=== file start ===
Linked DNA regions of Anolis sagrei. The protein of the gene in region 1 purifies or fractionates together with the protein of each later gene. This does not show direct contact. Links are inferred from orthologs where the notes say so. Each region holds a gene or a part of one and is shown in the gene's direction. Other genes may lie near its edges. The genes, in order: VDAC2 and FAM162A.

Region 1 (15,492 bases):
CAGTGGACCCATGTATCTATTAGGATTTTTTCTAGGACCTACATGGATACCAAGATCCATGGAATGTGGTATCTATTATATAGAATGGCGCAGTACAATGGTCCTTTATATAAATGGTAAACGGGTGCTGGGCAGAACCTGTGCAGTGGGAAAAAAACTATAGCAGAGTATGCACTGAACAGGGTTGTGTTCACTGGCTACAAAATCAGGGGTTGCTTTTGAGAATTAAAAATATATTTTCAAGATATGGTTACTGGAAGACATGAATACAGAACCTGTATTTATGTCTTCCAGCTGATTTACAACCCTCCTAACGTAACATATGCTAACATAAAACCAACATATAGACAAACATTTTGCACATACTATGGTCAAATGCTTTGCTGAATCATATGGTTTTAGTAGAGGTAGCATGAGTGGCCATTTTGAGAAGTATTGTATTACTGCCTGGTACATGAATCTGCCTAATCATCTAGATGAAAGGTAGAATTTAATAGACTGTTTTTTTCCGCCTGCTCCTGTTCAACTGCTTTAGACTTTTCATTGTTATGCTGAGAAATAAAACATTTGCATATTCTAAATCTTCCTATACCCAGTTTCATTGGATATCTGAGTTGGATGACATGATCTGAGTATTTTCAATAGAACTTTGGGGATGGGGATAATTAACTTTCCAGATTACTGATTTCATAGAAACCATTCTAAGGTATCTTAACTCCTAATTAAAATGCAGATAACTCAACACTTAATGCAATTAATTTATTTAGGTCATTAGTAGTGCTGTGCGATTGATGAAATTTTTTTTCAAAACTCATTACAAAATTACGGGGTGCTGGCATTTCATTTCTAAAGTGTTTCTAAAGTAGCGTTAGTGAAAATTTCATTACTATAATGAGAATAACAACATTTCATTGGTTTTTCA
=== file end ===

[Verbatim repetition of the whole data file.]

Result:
Linked DNA regions of Anolis sagrei. The protein of the gene in region 1 purifies or fractionates together with the protein of each later gene. This does not show direct contact. Links are inferred from orthologs where the notes say so. Each region holds a gene or a part of one and is shown in the gene's direction. Other genes may lie near its edges. The genes, in order: VDAC2 and FAM162A.

Region 1 (15,492 bases):
CAGTGGACCCATGTATCTATTAGGATTTTTTCTAGGACCTACATGGATACCAAGATCCATGGAATGTGGTATCTATTATATAGAATGGCGCAGTACAATGGTCCTTTATATAAATGGTAAACGGGTGCTGGGCAGAACCTGTGCAGTGGGAAAAAAACTATAGCAGAGTATGCACTGAACAGGGTTGTGTTCACTGGCTACAAAATCAGGGGTTGCTTTTGAGAATTAAAAATATATTTTCAAGATATGGTTACTGGAAGACATGAATACAGAACCTGTATTTATGTCTTCCAGCTGATTTACAACCCTCCTAACGTAACATATGCTAACATAAAACCAACATATAGACAAACATTTTGCACATACTATGGTCAAATGCTTTGCTGAATCATATGGTTTTAGTAGAGGTAGCATGAGTGGCCATTTTGAGAAGTATTGTATTACTGCCTGGTACATGAATCTGCCTAATCATCTAGATGAAAGGTAGAATTTAATAGACTGTTTTTTTCCGCCTGCTCCTGTTCAACTGCTTTAGACTTTTCATTGTTATGCTGAGAAATAAAACATTTGCATATTCTAAATCTTCCTATACCCAGTTTCATTGGATATCTGAGTTGGATGACATGATCTGAGTATTTTCAATAGAACTTTGGGGATGGGGATAATTAACTTTCCAGATTACTGATTTCATAGAAACCATTCTAAGGTATCTTAACTCCTAATTAAAATGCAGATAACTCAACACTTAATGCAATTAATTTATTTAGGTCATTAGTAGTGCTGTGCGATTGATGAAATTTTTTTTCAAAACTCATTACAAAATTACGGGGTGCTGGCATTTCATTTCTAAAGTGTTTCTAAAGTAGCGTTAGTGAAAATTTCATTACTATAATGAGAATAACAACATTTCATTGGTTTTTCA